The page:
THE VIEW FROM DOWN UNDER: Switching Codes…Are Rugby League players really any good?

VFDUIn the latest of his posts from the land of the Vegemite sandwich, John Aussie takes a look at the thorny issue of the rugby players who switch codes…

The big news from last week was that Rugby League Superstar™ Sam Burgess is to join rugby union side Bath in a bid to make it to the 2015 World Cup in the white of England.  So as the NRL’s sporting diamonds jump codes for the cash, I’d only ask one question…are they really any good?  At the moment Bath RFC (and no doubt the English Rugby Football Union) is seeing value in Sam, as proven by that multi-million dollar contract for an athlete that has never played the game before. So what is the track record of rugby league players that make the move to union?

Exhibit A (Wales, 2000): the English born Iestyn Harris who switched following a successful career at Warrington then Leeds.  The WRU offered a big blank cheque to have Iestyn play rugby for Wales. Iestyn struggled with his general kicking game, having many kicks charged down and hence putting Wales under pressure. Iestyn was moved from fly half to inside centre to remove the pressure of the charging defensive lines and to try and give him more thinking time. But it never worked (bar one good game for Cardiff).  His return back to league was his only escape from the Welsh public who craved a descent performance from this prematurely labelled saviour of Welsh Rugby.

Exhibit B (England, 2005): Andy Farrell, another league superstar but yet another convert flop. He was the highest points scorer in Wigan’s history before his move to Saracens.  His four years with the club (and England) were littered with injuries and false starts.  Success for Farrell Senior in union has only started after retirement and his transition to coach.

Exhibit C (New Zealand, 2008): Sonny Bill Williams, A New Zealand born rugby league talent who attracted the big contracts in the 13-man code. Sonny decided to walk out of his league contact at the Canterbury Bulldogs (a Sydney based league side) and signed with French rugby union side Toulon.  In his first game he was sin binned for using an incorrect tackling technique. From there Sonny went on to represent New Zealand in their Rugby World Cup winning campaign starting most of his games for the All Blacks from the bench. Yes being selected for the All Blacks is a major win for a player switching codes, but Sonny went back to league after the world cup and is now playing for the Sydney Roosters. Next year Sonny is switching again in a bid to make the New Zealand world cup squad.  Sonny Bill is probably the most successful rugby league convert but even his contribution has been patchy at best.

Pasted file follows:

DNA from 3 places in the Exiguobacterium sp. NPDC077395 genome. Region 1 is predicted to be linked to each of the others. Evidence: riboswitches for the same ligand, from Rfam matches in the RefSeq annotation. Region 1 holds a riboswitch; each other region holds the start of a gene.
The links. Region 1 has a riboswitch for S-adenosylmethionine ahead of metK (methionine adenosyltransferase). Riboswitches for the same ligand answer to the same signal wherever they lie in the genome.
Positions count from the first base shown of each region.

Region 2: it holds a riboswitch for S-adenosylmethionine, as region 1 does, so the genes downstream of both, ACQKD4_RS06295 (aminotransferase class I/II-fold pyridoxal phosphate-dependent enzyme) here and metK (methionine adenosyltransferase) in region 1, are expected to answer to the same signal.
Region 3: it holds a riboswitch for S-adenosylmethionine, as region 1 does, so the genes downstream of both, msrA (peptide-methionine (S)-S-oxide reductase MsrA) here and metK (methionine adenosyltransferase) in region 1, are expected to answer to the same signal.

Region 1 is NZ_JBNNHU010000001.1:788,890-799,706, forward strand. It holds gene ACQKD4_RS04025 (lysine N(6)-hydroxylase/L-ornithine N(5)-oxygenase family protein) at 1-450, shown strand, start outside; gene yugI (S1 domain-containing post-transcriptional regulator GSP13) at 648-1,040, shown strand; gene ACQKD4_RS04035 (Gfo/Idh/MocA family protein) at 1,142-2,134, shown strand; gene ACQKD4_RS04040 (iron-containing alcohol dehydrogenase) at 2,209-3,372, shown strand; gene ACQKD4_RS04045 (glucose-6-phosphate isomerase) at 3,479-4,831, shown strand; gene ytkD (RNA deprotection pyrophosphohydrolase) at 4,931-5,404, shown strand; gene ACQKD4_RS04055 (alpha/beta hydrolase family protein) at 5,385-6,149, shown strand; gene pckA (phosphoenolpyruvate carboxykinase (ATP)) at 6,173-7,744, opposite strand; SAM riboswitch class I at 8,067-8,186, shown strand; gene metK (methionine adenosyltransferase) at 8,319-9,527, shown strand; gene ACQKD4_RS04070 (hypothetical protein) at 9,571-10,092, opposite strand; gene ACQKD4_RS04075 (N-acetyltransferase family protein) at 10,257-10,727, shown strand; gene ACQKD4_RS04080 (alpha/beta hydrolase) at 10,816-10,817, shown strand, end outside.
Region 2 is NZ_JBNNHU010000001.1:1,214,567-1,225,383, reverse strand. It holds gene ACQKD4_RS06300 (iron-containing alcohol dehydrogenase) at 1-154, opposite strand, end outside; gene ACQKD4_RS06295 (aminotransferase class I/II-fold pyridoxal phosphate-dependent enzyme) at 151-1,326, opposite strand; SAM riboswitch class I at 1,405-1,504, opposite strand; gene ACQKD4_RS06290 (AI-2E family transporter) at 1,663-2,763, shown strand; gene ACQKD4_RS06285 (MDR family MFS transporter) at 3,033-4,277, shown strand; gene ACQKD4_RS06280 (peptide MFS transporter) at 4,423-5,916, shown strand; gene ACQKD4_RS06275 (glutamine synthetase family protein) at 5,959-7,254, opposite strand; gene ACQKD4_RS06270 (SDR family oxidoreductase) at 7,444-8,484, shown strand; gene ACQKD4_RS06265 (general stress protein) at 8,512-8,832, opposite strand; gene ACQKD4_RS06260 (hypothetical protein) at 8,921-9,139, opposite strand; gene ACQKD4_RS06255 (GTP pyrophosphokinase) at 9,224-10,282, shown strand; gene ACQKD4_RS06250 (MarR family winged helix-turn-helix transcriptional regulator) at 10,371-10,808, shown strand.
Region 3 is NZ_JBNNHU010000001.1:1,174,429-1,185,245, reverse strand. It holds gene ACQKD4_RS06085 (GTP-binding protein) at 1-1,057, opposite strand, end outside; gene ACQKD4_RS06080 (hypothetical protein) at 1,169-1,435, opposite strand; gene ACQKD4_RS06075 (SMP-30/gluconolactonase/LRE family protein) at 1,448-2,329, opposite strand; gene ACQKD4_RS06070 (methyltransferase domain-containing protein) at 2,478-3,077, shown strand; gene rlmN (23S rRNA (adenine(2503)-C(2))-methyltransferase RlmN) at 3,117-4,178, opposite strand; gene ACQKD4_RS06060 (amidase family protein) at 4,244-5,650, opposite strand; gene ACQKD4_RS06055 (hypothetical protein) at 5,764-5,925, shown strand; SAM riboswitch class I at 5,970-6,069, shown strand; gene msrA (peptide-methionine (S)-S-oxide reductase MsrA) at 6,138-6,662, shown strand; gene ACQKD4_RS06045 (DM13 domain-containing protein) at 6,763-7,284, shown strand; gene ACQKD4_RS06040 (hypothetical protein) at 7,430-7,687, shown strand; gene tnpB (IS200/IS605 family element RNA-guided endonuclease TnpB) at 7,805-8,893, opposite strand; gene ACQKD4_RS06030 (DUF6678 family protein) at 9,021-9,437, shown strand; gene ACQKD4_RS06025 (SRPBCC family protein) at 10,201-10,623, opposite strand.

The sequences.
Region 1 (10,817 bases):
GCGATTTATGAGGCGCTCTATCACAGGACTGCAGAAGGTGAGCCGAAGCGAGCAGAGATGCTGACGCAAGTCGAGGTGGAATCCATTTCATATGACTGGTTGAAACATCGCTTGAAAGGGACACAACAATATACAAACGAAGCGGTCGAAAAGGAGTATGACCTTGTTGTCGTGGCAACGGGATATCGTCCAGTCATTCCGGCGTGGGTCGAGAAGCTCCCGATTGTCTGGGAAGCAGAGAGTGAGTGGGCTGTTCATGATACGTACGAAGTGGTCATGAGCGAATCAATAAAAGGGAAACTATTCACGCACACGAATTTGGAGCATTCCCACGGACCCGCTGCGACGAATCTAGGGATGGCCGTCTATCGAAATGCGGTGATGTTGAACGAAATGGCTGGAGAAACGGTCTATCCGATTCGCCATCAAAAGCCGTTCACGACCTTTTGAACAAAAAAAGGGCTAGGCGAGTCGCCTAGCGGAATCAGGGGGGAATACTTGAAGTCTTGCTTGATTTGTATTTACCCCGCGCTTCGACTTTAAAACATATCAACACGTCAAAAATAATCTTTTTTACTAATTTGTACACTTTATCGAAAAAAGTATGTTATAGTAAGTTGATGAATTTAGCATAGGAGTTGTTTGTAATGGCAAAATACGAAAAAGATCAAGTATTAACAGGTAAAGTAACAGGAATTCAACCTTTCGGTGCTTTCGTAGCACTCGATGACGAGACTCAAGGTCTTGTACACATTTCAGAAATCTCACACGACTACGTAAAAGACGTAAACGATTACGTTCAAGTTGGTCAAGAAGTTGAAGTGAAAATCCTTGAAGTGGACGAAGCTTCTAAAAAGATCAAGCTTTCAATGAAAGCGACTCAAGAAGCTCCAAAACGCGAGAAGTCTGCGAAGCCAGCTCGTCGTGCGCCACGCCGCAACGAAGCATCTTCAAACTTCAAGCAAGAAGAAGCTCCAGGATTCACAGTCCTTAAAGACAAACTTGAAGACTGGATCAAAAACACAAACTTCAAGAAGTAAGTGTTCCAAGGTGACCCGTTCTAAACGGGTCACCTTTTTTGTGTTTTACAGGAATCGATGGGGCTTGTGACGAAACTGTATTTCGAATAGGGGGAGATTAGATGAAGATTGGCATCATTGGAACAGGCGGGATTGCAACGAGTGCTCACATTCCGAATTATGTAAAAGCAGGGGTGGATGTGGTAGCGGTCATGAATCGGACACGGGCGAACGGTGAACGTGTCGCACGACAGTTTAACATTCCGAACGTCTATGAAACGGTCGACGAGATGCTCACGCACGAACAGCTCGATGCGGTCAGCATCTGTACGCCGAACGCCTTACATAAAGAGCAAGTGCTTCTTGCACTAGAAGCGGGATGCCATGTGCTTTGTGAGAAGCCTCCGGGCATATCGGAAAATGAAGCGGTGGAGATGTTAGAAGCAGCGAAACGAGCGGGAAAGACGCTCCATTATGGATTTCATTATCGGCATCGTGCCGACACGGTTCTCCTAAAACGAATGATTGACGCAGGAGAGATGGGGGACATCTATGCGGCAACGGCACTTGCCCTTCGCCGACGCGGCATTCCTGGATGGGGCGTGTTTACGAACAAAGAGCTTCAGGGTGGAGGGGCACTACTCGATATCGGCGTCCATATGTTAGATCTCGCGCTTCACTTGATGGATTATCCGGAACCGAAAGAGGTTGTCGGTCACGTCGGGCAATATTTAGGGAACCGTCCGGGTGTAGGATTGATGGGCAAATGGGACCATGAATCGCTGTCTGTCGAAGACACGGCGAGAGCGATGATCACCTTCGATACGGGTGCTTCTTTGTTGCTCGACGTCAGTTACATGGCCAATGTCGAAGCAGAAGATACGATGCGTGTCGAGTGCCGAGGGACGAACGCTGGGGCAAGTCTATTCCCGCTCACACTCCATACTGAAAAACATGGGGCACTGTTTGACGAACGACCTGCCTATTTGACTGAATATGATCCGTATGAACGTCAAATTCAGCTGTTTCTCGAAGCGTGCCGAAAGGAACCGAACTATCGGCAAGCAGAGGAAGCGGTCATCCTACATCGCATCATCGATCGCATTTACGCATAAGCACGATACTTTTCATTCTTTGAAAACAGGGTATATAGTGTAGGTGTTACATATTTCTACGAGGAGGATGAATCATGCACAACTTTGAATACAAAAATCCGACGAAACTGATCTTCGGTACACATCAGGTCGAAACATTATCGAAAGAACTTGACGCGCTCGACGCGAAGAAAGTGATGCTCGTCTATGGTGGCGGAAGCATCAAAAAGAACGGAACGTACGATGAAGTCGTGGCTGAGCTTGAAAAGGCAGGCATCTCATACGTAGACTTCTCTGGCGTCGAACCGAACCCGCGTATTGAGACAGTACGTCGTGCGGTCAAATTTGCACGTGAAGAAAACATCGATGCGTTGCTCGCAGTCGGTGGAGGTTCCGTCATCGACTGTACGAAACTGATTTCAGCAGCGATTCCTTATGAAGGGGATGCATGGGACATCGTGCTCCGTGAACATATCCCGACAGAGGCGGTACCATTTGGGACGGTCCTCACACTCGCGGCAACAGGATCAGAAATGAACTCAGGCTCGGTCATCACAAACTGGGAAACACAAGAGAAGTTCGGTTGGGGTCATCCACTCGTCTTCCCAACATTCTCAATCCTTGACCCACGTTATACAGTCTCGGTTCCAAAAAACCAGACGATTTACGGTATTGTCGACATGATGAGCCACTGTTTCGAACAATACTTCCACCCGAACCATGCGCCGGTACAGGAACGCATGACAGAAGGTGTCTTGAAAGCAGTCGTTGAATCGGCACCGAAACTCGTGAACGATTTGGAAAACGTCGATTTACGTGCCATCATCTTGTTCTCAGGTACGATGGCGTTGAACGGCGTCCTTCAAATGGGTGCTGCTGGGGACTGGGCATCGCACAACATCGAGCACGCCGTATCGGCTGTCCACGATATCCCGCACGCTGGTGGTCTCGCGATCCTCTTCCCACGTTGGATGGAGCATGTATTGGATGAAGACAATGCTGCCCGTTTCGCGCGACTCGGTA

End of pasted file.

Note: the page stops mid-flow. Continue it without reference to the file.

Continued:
There have been many players that have failed in their bid to succeed in union as they have succeeded in league, but they are all winners in the eyes of their bank managers.  So take a bow Iestyn Harris, Andy Farrell, Chev Walker, Shontayne Hape, Mark Gasnier, Craig Wing, Lesley Vainikolo, Wendell Sailor and Henry Paul (to name but a few).  For a list of those who succeeded, I point you in the direction of the lonely four: Craig Gower, Brad Thorn, Jason Robinson and Sonny Bill Williams.

Changing from league to union is not a 12 month plan. It takes at least three consecutive rugby union seasons to fully understand the skills involved to be a truly world class convert.

To Sam Burgess, Bath and England Rugby Union, good luck.  You’ll need it.

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